A. There are always going to be issues between states and federal personnel. That’s just the nature of the beast. We have an extremely good relationship with FEMA Region VI, and I certainly applaud FEMA Administrator David Paulison’s efforts at pushing more responsibilities down to the regions. The regions are able to understand their states better than looking at an entire nation of 50 states plus the territories and trying to make one size fit all. Our relationship with FEMA and DHS goes up and down, but I think that’s perfectly natural. They probably feel the same way about the states.
Q. How does your agency’s funding break down?
A. We receive the federal Emergency Management Preparedness Grant, which we share with local governments. That grant is of prime necessity for the maintenance of the emergency management system in this country.
We also get Homeland Security Grant Program funding, of which 80 percent goes to the local governments. We’re a little bit unique in that we do have state-funded disaster programs, and we handle 10 to 15 disasters with those funds for every one that gets federal disaster money.
Q. Has the state engaged the private sector either in attack prevention or in response, recovery, or other areas?
A. I think this is probably one area that we need to improve on most. It’s awfully easy for us to deal with governmental entities; it gets a little more complicated working with the private sector, but we do have pretty good contacts with most of the major players in the state, and we talk on occasion. I hope over the next year or two to really start to formalize and increase our involvement with the private sector.
Q. Can you discuss the state’s response to this year’s Super Tuesday tornadoes, along with any successes or lessons learned?
A. In Arkansas, we had a tornado that was on the ground, literally, without leaving the ground, for 123 miles. That’s a record, as far as I know, and not one we want to break. I think we did a good job of getting resources out to the local areas. I think we need to improve on communicating with the locals, however.
We can always stand some improvement to make sure that we’re exploring all of our options for resources, and not getting too dependent on, say, the National Guard. We’ve got an extremely good Guard here, so it’s awfully easy for us to say, “Well, let’s get the Guard to do it.” They are quite capable of doing that, but there might be better resources that we could tap and that we could respond quicker, and we need to make sure we’re aware of those resources. We’re working with the Arkansas Sheriffs Association, which has a task force that we can activate and get law enforcement into an area very quickly.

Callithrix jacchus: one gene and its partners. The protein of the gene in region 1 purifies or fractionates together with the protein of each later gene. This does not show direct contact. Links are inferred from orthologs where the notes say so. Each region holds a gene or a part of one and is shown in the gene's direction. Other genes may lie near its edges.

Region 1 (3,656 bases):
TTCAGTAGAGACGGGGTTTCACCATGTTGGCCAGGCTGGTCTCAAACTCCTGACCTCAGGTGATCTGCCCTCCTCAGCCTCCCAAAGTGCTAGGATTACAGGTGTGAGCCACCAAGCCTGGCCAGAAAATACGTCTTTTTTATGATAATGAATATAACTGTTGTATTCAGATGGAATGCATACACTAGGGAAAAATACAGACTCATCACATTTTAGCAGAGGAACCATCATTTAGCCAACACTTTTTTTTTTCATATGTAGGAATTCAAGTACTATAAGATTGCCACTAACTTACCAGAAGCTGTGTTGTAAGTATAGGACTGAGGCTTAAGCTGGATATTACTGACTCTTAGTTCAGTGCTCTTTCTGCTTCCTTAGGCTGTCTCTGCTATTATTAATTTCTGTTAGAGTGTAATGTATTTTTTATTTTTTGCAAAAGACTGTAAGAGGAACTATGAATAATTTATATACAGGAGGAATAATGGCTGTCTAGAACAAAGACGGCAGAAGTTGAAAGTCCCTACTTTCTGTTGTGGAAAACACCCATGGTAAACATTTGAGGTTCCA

Q. What’s your assessment of federal involvement in this year’s natural disasters, relative to the criticism leveled since FEMA’s placement within DHS?
A. Well first, we’ve never had a problem with federal response here. Whenever we’ve had a disaster, we’ve been able to communicate with FEMA Region VI, and normally we don’t have to ask for anything, except it sounds crass to say it, but what we need is money. We get a presidential disaster declaration to help the residents recoup and get infrastructure rebuilt. But generally we don’t ask for commodities. We did this time. We got a lot of the blue tarps, quite a bit of water, and it worked very well.
Q. What are your office’s goals for the coming year?
A. We’re right in the middle of catastrophic earthquake planning with all of the CUSEC states. FEMA has provided funding, and we hope to gain a very good idea of what the local governments would need from us after a major quake and what we’d need from the federal government. That leads up to a national-level exercise in 2011.
We’re going to do a baseline assessment later this year for the Emergency Management Accreditation Program (EMAP). I would love to come out of that with our emergency management program accredited. We’re also revising the state emergency operations plan to follow the new National Response Framework, and we are working with the different support functions and making sure that we all understand our roles and responsibilities.